Perhaps it is on the bottom of the main board. There is only one way to find out. So, after one deep breath, approximately one million screws, the back panel, one circuit board for the phono input, a few clip on wire connectors, one ribbon cable and some careful derouting of the wiring, the underside of the main board became visible. It was a little difficult to work the heatsink out from the frame of the receiver. The right way to do this would probably have been to remove the heatsink from the transistors, but I just wasn't in the mood to undo any more screws at that point. Nor was I sure where my heatsink paste was at. Out it came with the circuit board and nothing was broken. The heatsink itself is a tight fit between the left and right edges of the receiver's frame.

ICs of interest on the RX-4109 main PCB's back side

I still didn't see much of anything that looked like a system controller on the other side of the board. There is a Sanyo volume, balance and tone control IC (to the right in the picture above), a very small IC whose printing I could not clearly read (it looks like a serial EEPROM though I did not trace the circuit to see if that makes sense), and an NEC uPD502T (to the upper left in the picture above).

(Whoops. I forgot to take a high resolution picture of the whole board. Oh well.)

The system controller is the NEC's an off-the-shelf 8-bit microcontroller belonging to their 78K series of products. Although "uPD502T" is all that's printed on the IC, its actual part number is quite different and will show up here as soon as I check the Sherwood service manual.

Populated but empty connector on RX-4109 mainboard -- possibly for an RDS decoder unit?

Based on pin names and some random assumptions, it appears that this unused but populated connection would have an RDS decoding circuit put into place for receivers that have RDS display capability (sadly, none sold in the US market are equipped for this). I have never understood why this is—RDS is used in the US market on some FM stations. The cost difference between receivers that have the decoder and those that don't must be negligible.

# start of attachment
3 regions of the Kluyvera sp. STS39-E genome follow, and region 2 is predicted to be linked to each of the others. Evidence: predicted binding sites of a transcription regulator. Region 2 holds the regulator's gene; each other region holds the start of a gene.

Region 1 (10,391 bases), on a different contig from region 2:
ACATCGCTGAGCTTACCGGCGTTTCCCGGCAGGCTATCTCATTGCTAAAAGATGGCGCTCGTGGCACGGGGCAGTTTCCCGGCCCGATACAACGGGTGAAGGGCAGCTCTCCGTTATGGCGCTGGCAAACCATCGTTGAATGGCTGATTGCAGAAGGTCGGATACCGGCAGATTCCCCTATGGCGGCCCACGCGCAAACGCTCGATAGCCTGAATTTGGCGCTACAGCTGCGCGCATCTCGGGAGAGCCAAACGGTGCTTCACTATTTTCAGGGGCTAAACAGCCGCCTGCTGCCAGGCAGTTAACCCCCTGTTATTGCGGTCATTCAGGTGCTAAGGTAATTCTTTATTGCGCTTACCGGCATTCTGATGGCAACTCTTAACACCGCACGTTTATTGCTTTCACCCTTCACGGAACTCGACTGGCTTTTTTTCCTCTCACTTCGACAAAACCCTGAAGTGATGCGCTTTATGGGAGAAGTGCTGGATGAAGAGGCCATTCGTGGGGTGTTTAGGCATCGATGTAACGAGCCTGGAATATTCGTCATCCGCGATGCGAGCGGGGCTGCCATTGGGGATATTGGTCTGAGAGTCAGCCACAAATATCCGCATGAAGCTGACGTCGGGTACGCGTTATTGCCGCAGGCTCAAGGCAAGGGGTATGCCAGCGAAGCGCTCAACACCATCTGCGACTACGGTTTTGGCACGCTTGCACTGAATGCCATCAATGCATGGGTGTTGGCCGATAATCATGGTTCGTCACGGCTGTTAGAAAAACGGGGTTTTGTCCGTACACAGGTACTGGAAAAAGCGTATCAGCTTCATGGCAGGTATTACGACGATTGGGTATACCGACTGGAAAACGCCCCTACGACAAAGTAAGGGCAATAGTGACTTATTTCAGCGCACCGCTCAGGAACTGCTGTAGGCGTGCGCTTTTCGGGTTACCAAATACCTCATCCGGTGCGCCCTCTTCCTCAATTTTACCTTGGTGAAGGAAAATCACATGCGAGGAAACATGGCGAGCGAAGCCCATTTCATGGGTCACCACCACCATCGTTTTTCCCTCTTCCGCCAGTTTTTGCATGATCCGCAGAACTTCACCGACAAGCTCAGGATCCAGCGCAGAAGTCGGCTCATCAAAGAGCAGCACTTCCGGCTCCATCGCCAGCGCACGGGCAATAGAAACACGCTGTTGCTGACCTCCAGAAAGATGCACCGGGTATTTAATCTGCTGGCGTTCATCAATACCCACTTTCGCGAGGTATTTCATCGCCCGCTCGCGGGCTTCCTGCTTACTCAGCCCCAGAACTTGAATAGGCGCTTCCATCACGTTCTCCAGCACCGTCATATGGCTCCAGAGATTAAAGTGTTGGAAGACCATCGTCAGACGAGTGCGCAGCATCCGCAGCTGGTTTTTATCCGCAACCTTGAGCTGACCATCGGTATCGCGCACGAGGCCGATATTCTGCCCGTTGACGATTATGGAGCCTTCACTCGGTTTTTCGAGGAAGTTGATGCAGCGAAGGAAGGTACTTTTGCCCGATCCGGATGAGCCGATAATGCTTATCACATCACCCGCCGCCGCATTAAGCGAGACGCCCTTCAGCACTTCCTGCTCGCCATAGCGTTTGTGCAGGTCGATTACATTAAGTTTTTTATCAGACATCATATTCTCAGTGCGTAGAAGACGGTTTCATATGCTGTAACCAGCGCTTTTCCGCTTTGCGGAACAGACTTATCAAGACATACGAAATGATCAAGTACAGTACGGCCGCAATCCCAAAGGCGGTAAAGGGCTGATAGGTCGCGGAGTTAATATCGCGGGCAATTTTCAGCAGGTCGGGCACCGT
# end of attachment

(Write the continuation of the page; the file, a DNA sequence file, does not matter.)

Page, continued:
I'd like to get an example of the RDS decoder board to see what's on it. If anyone has one, please, please write me an e-mail! Sherwood America wouldn't sell or send me one.

Audio Amplifier Section

Now for the power amplifier section, or at least the transistors that make it up. The major components are 2SD1510 and 2SB2510 transistors. Of those, some studying revealed that the 2SD1510 part is said to cross reference to an NTE261. There isn't a direct cross for 2SB2510 part that I could find, but the two NTE transistors are complementary, and the complement to an NTE261 is an NTE262.

I'm not deeply familiar with the technical details of how audio power amplification works, nor do I know precisely to what class this amplifier's design belongs, but it's my belief that this amplifier design could come close to the advertised power ratings of 105 watts/channel RMS into an eight ohm load. It looks to be a push-pull design, so it will be a class B or AB amplifier--I haven't yet determined which. (Class A push-pull audio amplifiers are not an impossibility, but this page shows you why one would be very impractical.) A 65W power dissipation figure per transistor is specified in the NTE261 (and 262) datasheet, and each one will share the burden of driving the load so it seems reasonable to me when they are paired.. (Yes, I'm using the NTE part ratings, as ratings for the parts Sherwood used don't seem to be directly available. At least I could not find them.)

Interestingly, the volume dial goes up to a maximum of 62 (63 if you count the "MAX" reading.) I wonder what the calibration and units are? There's a "db" indicator in the display but it is not used.

If I'm totally off-base here, a (polite!) correction would be more than welcome. And if anyone would like to provide a better explanation than my own limited understanding can supply, I'd greatly appreciate it—even more so if you'd be willing to let me reproduce it on this page. Write me here.